My child was brought up with a good background, filled with parents who loved her, and given everything she wanted and needed. She grew into a fine human being and was beginning to make a difference in the world because of who she was. For example, she loved helping people with their problems (maybe because her life was problem free) and was always available to her friends and family. Although her life was cut short when she was killed in an automobile accident, I can only wonder what she would have accomplished given the chance to make this world a better place. I was so proud of her, and she, in turn, loved us and knew how to love others. Her upbringing, my advice, always making time to talk to her and her own keen sense of knowing who she was, were key factors in her accomplishments.
The best thing to spend on our children is our time. Louise Hart
We must make time for our children. We must choose in life what is important to us and what is not. My child was important and teaching her right from wrong, instilling good morals and always being there when she needed me, helped her to develop and grow. I was a very busy person when my daughter was growing up and there were times I could not be there for her. I constantly worried and felt guilty about that time and how it could be detrimental in her upbringing. I was wrong. Putting her in a nursery school setting so I could go back to school to earn my master’s degree turned out to be the best for both of us. She learned to depend on others, she learned communications skills and she learned to adapt to other children. But it made the time we were together very precious and kept us always close. My daughter turned out to be my best friend when she was a teen and older, and I realize that even though I couldn’t spend every second with her, I did bring up a fine human being.
We worry about what a child will become tomorrow,
yet we forget that he is someone today. Stacia Tauscher
I tried very hard not to push what I wanted on my child. I remember that I was so excited when she went to my alma mater. She could be in my sorority because she was a legacy. When she called to tell me that she chose not to be in any sorority, it took me a long time to understand it was her choice to make and not mine. She fared very well in college despite my worries she wouldn’t meet anyone if she didn’t join a sorority. Her dad always wanted her to be an accountant like himself, but that was not in her plans. She was a communication’s person and all on her own got a terrific job as a marketing director for the L.A. Music Center. If you are lucky enough to still have children growing up, set them free and let them fly on their own. I am confident they will find their way.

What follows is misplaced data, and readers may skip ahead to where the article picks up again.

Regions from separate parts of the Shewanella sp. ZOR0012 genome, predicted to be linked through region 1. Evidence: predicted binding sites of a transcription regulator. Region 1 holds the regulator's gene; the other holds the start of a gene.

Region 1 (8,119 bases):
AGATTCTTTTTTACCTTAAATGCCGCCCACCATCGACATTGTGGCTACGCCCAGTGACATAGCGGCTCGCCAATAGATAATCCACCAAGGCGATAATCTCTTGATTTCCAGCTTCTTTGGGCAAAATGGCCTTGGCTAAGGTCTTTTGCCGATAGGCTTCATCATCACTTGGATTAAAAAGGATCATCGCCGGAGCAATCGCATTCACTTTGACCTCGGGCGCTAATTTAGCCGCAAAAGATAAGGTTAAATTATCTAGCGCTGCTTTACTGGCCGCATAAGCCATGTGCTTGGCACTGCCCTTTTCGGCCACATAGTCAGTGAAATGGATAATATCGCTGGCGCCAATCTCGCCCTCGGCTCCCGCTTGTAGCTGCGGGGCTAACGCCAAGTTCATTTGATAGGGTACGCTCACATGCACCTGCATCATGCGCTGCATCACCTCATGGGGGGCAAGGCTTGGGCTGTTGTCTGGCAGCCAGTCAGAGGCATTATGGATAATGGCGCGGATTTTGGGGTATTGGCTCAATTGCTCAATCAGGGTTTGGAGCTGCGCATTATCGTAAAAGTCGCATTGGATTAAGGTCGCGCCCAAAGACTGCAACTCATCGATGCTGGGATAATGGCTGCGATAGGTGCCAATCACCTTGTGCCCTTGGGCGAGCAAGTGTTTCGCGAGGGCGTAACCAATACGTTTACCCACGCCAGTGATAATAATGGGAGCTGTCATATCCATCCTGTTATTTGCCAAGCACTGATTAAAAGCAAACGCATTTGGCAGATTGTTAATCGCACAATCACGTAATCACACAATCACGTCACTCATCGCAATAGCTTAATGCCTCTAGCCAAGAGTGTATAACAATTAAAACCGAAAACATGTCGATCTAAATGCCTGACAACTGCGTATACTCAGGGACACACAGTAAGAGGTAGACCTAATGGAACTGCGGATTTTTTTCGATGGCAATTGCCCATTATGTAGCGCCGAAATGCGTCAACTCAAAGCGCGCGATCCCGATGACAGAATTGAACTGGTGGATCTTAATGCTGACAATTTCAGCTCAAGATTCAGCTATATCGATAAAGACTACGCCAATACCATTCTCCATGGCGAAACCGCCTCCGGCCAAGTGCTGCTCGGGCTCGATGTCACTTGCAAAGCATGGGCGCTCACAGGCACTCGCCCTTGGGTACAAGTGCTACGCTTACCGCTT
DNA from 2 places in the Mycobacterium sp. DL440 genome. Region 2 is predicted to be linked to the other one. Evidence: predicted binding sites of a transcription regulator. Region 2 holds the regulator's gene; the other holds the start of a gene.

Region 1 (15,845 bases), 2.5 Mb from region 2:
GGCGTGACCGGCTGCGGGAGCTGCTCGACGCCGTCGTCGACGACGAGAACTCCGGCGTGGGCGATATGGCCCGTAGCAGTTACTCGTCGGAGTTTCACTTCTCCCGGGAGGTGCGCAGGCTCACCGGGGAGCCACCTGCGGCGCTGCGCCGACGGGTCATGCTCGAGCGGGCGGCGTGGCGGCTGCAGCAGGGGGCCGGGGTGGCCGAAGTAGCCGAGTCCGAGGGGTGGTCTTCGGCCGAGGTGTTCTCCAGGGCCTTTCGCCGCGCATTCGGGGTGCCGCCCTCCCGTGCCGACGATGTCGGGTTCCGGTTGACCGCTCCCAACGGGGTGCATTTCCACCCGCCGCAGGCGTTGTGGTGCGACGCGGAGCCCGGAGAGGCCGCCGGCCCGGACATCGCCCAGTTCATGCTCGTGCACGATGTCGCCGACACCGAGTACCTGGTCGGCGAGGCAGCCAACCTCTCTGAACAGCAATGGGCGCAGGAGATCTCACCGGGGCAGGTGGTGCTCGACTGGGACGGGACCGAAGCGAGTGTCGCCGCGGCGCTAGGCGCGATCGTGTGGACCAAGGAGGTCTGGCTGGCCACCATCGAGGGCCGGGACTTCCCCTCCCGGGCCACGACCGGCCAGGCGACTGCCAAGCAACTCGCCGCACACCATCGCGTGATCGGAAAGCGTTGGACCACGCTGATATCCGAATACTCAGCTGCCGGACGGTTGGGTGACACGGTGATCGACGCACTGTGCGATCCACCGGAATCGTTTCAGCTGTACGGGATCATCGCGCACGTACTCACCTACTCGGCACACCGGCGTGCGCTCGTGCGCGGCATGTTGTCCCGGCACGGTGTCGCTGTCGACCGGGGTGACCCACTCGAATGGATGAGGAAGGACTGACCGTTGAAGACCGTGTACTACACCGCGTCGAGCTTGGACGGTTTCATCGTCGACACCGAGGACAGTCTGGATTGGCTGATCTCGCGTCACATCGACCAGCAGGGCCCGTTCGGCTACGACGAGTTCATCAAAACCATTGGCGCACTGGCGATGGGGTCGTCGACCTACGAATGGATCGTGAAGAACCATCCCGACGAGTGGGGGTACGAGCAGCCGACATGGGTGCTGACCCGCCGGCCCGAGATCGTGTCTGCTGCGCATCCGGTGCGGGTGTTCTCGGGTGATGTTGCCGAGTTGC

Sunday, May 16, 2010
A funeral is a very, very sad time for most families and as such care should be taken in purchasing any funeral flowers. Funeral flowers are the perfect way to share your grief with the bereaved.
There are many different types of funeral arrangements, and you must bear in mind that different cultures sometimes may view funeral flowers in a different light to yourself. It would be a good idea to talk to the bereaved or someone close who understands their needs or culture to make sure you get it just right or you could talk to a professional funeral florist who know how to deal with this very sensitive issue.
There is a wide variety of sympathy flowers you could send, you would send these as a friend or colleague to the family as a token of your shared grief and the flowers are usually kept at the home after the funeral to provide comfort for quite a few days after. These can include such things as; small vases simply designed, hand tied bouquets, cello wrapped bouquets or a rose plant perhaps.